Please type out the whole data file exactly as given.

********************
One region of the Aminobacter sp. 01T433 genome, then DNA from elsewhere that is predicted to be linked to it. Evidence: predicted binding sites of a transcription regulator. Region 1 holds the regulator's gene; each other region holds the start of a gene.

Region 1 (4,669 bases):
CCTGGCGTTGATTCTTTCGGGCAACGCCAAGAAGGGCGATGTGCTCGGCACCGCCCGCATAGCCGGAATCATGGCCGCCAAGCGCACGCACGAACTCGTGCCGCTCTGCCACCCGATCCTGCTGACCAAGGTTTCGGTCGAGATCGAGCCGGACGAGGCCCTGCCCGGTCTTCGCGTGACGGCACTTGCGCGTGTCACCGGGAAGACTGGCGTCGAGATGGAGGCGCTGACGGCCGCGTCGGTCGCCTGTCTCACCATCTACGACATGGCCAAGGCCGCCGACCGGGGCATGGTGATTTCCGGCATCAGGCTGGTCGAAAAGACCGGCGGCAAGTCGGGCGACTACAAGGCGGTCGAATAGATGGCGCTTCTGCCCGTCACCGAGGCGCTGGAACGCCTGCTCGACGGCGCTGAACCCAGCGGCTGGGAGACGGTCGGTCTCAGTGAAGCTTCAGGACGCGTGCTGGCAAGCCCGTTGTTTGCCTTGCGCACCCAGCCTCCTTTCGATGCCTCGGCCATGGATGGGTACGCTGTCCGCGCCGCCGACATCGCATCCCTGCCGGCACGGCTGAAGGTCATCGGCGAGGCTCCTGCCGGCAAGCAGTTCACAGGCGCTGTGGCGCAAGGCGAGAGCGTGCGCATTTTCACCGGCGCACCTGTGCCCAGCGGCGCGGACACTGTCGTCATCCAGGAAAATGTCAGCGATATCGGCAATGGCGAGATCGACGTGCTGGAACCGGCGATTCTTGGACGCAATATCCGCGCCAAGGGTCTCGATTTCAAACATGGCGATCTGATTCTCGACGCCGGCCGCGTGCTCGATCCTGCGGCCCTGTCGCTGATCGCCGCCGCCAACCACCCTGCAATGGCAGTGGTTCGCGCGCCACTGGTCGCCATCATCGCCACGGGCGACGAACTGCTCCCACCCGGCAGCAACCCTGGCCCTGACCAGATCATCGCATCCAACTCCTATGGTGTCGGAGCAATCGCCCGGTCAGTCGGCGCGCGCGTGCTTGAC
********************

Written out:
One region of the Aminobacter sp. 01T433 genome, then DNA from elsewhere that is predicted to be linked to it. Evidence: predicted binding sites of a transcription regulator. Region 1 holds the regulator's gene; each other region holds the start of a gene.

Region 1 (4,669 bases):
CCTGGCGTTGATTCTTTCGGGCAACGCCAAGAAGGGCGATGTGCTCGGCACCGCCCGCATAGCCGGAATCATGGCCGCCAAGCGCACGCACGAACTCGTGCCGCTCTGCCACCCGATCCTGCTGACCAAGGTTTCGGTCGAGATCGAGCCGGACGAGGCCCTGCCCGGTCTTCGCGTGACGGCACTTGCGCGTGTCACCGGGAAGACTGGCGTCGAGATGGAGGCGCTGACGGCCGCGTCGGTCGCCTGTCTCACCATCTACGACATGGCCAAGGCCGCCGACCGGGGCATGGTGATTTCCGGCATCAGGCTGGTCGAAAAGACCGGCGGCAAGTCGGGCGACTACAAGGCGGTCGAATAGATGGCGCTTCTGCCCGTCACCGAGGCGCTGGAACGCCTGCTCGACGGCGCTGAACCCAGCGGCTGGGAGACGGTCGGTCTCAGTGAAGCTTCAGGACGCGTGCTGGCAAGCCCGTTGTTTGCCTTGCGCACCCAGCCTCCTTTCGATGCCTCGGCCATGGATGGGTACGCTGTCCGCGCCGCCGACATCGCATCCCTGCCGGCACGGCTGAAGGTCATCGGCGAGGCTCCTGCCGGCAAGCAGTTCACAGGCGCTGTGGCGCAAGGCGAGAGCGTGCGCATTTTCACCGGCGCACCTGTGCCCAGCGGCGCGGACACTGTCGTCATCCAGGAAAATGTCAGCGATATCGGCAATGGCGAGATCGACGTGCTGGAACCGGCGATTCTTGGACGCAATATCCGCGCCAAGGGTCTCGATTTCAAACATGGCGATCTGATTCTCGACGCCGGCCGCGTGCTCGATCCTGCGGCCCTGTCGCTGATCGCCGCCGCCAACCACCCTGCAATGGCAGTGGTTCGCGCGCCACTGGTCGCCATCATCGCCACGGGCGACGAACTGCTCCCACCCGGCAGCAACCCTGGCCCTGACCAGATCATCGCATCCAACTCCTATGGTGTCGGAGCAATCGCCCGGTCAGTCGGCGCGCGCGTGCTTGAC